The party even launched a sizeable march on the capital last year but abandoned it after members of the ‘Establishment’ reportedly convinced them through interlocutors that some of their demands would be addressed including perhaps formation of a national government and fresh elections. The Opposition now thinks that the Maulana’s party can be instrumental in mobilising the far-flung areas because life has become particularly hard for ordinary Pakistanis. A survey released two days ago captured the depressed spirits of the times: 4 in every 5 Pakistanis interviewed said the country was headed in the wrong direction; 3 out of 4 said the economic situation was bad.
But the real reason the JUI now leads PDM is the fact that at present it is the only party that can summon numbers on the streets and talk straight to the military brass backing the Imran government. In one of the toughest messages to the formidable Establishment — now largely in control of the reigns of actual power as prime minister Imran dwindles in relevance — Maulana used the provocative imagery of the Americans situation in Afghanistan to warn of violence and conflict in Pakistan if the present political persecution in the name of accountability continued. With him in charge of the anti-alliance, it is likely that he would translate some of his hard words into actions and would steer his colleagues in the same direction.
Sharif's digital campaign
In toe is the Pakistan Muslim League-N whose head, Nawaz Sharif broke his silence with a bang through a series of digital appearances from London addressing his party leaders. Almost apocalyptic in tone, he spoke of the do-or-die struggle for the supremacy of the constitution. In not-so-veiled references to the army chief General Qamar Bajwa and the Director General of the ISI, General Faiz Hameed, he explained all the national political woes on account of the generals’ interference in politics.
His party has already banned all meetings with the army leaders and intelligence heads without his approval after news broke out that General Bajwa had called a constitutionally-questionable huddle with members of the parliament, and reportedly read them the riot act on their actions to destabilise the system (read Imran government).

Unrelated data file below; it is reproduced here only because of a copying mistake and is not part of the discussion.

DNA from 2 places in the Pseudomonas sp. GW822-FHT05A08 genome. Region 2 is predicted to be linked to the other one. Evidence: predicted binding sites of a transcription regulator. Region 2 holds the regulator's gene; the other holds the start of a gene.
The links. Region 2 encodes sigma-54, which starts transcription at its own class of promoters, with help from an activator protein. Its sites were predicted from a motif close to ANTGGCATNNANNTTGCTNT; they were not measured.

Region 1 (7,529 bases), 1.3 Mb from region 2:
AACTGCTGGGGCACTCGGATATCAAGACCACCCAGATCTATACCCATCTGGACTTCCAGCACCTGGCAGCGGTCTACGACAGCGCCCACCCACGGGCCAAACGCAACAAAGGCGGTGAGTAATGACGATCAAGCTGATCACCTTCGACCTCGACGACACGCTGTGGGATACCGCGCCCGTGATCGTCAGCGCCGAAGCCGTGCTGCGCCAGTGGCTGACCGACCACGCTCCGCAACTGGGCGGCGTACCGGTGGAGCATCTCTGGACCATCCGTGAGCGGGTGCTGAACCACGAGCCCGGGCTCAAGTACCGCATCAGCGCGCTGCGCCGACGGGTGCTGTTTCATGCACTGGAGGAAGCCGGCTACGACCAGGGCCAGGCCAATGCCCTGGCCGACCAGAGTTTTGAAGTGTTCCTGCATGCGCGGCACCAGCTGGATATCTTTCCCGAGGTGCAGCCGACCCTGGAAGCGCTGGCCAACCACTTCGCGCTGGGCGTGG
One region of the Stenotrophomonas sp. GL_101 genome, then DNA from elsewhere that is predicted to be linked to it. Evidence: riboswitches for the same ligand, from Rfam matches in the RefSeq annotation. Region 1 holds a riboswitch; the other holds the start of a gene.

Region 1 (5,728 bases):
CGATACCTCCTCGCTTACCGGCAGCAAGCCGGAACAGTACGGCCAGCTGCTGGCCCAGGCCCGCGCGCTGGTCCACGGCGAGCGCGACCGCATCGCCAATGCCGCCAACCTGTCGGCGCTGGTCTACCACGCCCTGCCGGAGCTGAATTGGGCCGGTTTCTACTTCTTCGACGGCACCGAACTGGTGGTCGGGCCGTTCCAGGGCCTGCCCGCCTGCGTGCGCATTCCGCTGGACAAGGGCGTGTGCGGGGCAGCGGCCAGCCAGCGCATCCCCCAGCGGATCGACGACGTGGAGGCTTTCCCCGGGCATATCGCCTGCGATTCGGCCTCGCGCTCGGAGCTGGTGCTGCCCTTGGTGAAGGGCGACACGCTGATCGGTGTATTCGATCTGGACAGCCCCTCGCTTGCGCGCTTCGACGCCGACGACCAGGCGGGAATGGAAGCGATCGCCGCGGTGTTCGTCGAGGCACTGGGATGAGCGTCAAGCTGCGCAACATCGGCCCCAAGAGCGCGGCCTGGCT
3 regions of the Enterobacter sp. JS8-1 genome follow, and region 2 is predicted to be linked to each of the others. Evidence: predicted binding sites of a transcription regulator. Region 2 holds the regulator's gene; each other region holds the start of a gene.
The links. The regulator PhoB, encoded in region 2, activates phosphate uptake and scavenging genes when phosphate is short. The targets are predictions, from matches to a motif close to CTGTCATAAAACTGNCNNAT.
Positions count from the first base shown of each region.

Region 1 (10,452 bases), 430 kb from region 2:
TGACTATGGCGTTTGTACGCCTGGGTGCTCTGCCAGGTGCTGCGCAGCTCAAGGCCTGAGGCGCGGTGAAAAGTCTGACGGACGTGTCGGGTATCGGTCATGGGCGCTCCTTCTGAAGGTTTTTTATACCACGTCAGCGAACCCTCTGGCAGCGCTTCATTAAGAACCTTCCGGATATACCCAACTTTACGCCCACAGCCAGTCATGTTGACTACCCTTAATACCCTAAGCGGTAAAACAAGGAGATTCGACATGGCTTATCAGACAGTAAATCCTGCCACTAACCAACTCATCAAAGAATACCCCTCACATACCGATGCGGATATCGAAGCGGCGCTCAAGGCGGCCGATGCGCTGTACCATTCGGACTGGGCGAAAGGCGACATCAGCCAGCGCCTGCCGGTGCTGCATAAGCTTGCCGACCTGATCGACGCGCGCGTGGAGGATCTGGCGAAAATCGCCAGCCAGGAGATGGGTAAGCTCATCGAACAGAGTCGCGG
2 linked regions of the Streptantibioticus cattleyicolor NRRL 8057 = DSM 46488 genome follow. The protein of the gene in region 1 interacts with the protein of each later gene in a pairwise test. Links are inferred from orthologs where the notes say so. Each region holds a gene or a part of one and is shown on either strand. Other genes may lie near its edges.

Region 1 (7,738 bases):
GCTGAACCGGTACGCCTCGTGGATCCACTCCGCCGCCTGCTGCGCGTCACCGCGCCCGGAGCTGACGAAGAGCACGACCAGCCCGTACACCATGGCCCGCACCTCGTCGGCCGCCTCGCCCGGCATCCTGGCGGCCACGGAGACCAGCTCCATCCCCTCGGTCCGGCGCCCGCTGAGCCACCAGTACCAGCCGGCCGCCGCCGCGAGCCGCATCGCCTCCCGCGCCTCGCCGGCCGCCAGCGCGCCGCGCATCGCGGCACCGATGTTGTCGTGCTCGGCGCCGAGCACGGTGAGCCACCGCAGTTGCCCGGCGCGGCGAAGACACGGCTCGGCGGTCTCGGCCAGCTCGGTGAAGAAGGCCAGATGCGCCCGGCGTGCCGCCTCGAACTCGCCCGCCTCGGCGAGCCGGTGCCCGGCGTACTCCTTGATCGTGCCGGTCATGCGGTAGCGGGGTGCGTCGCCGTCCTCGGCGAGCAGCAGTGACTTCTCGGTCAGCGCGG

Since then a full-fledged media campaign has started accusing Sharif of being an “Indian agent”. Minister after minster has decried his attempts to “malign the army” on “behalf of Indian prime minister.” The courts have toughened their position on his absence from Pakistan, earlier allowed by the government on medical grounds, and have started the proceedings to formally declare him an absconder.
The media regulatory authority, PEMRA, has put all media houses on notice about airing his speeches using the plea that absconders from the law do not deserve full legal rights. Another court has started to consider the possibility of confiscating his businesses and personal properties and of freezing his bank accounts. The Imran government and his backers, it is now clear, want to teach Sharif an abiding lesson.
But Maulana Fazlur Rehman remains an exception to the government’s policy of choking its opponents into silence. While Khan’s spokespersons pour occasional scorn on Maulana, he by and large remains unscathed by otherwise hyperactive arm-twisting legal and administrative machine that the government manages. And this is not because of any love for the man.
They all hate him guts, and he returns the compliment with interest. It is because they know that he commands religious zeal and appeal of his disciples who can fill the streets at a call and also stare down the barrel of the gun. Pitting state institutions against religious parties that hold sway over enthused political constituencies has always been considered a nightmare scenario for the ‘Establishment’. Maulana Fazlur Rehman confronts them exactly the same challenge they want to avoid.
Syed Talat Hussain is a prominent Pakistani journalist and writer. He tweets at @TalatHussain12